Six years ago, a Tennessee grand jury indicted pastor David Hoschar on a charge of sexual exploitation of a minor after law enforcement officers testified that someone at his IP address had downloaded child porn. What the officers didn't tell the grand jury is that neither of the computers they seized from his home had any actual child porn on it. Nor did they mention that their own experts concluded that the computers had not been scrubbed. Nor did they tell them that Hoschar's router was not secured so someone else could have downloaded the porn. Prosecutors ultimately dropped the charges. But a federal appeals court has just thrown out Hoschar's lawsuit against the officers saying they have "absolute immunity."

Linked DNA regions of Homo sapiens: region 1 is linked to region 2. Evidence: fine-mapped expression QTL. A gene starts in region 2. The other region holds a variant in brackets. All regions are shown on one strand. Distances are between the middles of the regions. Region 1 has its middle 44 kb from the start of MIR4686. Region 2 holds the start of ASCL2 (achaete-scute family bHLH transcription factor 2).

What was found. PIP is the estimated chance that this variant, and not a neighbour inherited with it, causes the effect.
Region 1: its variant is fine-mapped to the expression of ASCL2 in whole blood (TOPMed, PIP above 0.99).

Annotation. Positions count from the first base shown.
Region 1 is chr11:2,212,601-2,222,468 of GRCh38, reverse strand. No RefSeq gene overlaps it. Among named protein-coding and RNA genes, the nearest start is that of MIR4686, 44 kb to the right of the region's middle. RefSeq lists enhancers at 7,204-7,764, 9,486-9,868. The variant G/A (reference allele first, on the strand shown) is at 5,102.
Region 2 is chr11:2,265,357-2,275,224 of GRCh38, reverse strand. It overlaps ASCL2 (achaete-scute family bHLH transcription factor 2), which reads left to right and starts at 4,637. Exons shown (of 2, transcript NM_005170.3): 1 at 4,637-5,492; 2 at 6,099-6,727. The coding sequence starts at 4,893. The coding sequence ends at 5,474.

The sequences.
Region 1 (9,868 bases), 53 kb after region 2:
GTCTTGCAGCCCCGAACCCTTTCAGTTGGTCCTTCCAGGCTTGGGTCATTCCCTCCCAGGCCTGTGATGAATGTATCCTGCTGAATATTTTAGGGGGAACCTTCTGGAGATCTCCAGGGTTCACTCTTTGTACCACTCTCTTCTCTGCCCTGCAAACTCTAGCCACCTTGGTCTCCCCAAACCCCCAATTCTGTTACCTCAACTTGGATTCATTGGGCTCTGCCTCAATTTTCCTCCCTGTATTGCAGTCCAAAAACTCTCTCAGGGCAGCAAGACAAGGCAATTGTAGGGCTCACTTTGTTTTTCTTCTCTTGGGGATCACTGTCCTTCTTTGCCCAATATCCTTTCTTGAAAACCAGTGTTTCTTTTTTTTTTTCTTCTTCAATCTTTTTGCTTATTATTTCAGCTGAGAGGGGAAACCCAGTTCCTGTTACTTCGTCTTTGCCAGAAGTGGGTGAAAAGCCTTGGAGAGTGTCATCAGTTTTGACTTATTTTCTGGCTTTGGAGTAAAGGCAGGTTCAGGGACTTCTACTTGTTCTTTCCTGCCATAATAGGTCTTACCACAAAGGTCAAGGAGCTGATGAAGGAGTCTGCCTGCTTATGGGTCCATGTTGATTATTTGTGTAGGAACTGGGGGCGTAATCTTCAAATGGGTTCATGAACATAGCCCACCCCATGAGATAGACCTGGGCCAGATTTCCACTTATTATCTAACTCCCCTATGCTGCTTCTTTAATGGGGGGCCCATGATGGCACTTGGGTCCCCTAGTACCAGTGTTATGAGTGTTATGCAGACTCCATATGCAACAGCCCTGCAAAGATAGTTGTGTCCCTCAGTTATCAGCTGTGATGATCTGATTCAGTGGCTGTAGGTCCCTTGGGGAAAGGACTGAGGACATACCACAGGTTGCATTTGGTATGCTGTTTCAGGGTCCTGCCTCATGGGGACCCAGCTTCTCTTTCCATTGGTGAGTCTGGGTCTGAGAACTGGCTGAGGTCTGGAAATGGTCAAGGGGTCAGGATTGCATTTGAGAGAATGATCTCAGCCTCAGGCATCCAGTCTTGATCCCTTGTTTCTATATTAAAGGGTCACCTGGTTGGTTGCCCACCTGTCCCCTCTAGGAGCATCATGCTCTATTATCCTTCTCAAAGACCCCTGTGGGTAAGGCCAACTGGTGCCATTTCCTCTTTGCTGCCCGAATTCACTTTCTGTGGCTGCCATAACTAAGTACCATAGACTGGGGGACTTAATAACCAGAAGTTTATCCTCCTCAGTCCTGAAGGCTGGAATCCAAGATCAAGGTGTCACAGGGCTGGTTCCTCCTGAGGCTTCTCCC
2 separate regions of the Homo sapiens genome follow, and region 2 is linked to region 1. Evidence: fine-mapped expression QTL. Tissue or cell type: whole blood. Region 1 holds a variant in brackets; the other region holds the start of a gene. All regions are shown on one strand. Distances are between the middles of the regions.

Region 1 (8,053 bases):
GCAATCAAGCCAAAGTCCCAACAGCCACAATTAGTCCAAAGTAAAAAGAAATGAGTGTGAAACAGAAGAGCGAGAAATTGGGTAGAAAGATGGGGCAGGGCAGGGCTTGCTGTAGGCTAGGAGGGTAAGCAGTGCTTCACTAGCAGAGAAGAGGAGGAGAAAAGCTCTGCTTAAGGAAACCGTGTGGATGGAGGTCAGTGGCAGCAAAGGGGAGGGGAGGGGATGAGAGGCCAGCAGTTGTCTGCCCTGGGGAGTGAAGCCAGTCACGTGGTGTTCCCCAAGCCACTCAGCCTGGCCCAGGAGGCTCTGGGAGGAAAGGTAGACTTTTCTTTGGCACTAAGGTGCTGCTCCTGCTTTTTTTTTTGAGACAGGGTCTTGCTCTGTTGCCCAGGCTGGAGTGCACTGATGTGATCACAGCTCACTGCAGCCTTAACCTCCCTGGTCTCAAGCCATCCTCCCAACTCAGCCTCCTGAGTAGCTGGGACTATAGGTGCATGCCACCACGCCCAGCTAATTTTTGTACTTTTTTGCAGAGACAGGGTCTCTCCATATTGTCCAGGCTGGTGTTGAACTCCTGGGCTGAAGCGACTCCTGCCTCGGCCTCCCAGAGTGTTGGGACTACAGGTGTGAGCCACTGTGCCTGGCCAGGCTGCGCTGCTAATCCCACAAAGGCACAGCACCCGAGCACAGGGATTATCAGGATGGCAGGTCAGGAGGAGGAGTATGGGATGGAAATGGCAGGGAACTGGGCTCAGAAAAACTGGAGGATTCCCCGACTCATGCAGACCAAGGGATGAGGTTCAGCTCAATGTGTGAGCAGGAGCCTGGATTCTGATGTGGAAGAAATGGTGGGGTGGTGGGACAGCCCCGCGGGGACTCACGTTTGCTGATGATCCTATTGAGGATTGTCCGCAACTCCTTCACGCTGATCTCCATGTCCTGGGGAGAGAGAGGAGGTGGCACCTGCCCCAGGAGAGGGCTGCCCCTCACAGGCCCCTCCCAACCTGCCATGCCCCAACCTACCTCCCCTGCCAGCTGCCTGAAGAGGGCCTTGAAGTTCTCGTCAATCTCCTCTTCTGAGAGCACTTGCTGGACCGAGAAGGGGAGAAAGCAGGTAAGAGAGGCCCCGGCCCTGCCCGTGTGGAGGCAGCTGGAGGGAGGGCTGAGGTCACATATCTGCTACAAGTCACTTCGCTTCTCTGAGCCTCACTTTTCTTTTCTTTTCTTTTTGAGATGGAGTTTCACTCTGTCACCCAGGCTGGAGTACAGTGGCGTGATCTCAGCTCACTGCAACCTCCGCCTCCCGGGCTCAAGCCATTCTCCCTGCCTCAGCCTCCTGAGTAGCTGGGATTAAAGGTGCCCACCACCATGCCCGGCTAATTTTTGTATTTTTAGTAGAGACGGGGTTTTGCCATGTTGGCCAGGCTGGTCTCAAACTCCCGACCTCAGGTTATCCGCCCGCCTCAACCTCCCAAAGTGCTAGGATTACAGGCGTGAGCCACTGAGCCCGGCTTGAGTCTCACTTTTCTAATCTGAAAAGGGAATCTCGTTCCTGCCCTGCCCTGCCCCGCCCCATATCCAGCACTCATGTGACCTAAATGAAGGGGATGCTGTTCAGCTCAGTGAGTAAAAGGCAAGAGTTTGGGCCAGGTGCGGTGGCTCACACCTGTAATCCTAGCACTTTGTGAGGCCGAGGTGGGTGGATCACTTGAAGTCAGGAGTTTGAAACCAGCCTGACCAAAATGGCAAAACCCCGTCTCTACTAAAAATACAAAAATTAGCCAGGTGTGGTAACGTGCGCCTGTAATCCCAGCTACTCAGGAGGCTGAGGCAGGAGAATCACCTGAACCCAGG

Hysterical reactions greet the White House's modest changes to federal clean water rules.
What is the correct reward for the person who creates something that millions of people want badly enough to pay for it?
As Progressive Twitter Erupts at Joe Rogan Endorsing Bernie Sanders, a Reminder: Elizabeth Warren's Sexism Gambit Backfired
Sanders' lead over Warren has doubled since her campaign tried using a private 2018 conversation against him.
He says "criminal-like behavior akin to treason or bribery" is enough, even if it's not "a technical crime with all the elements."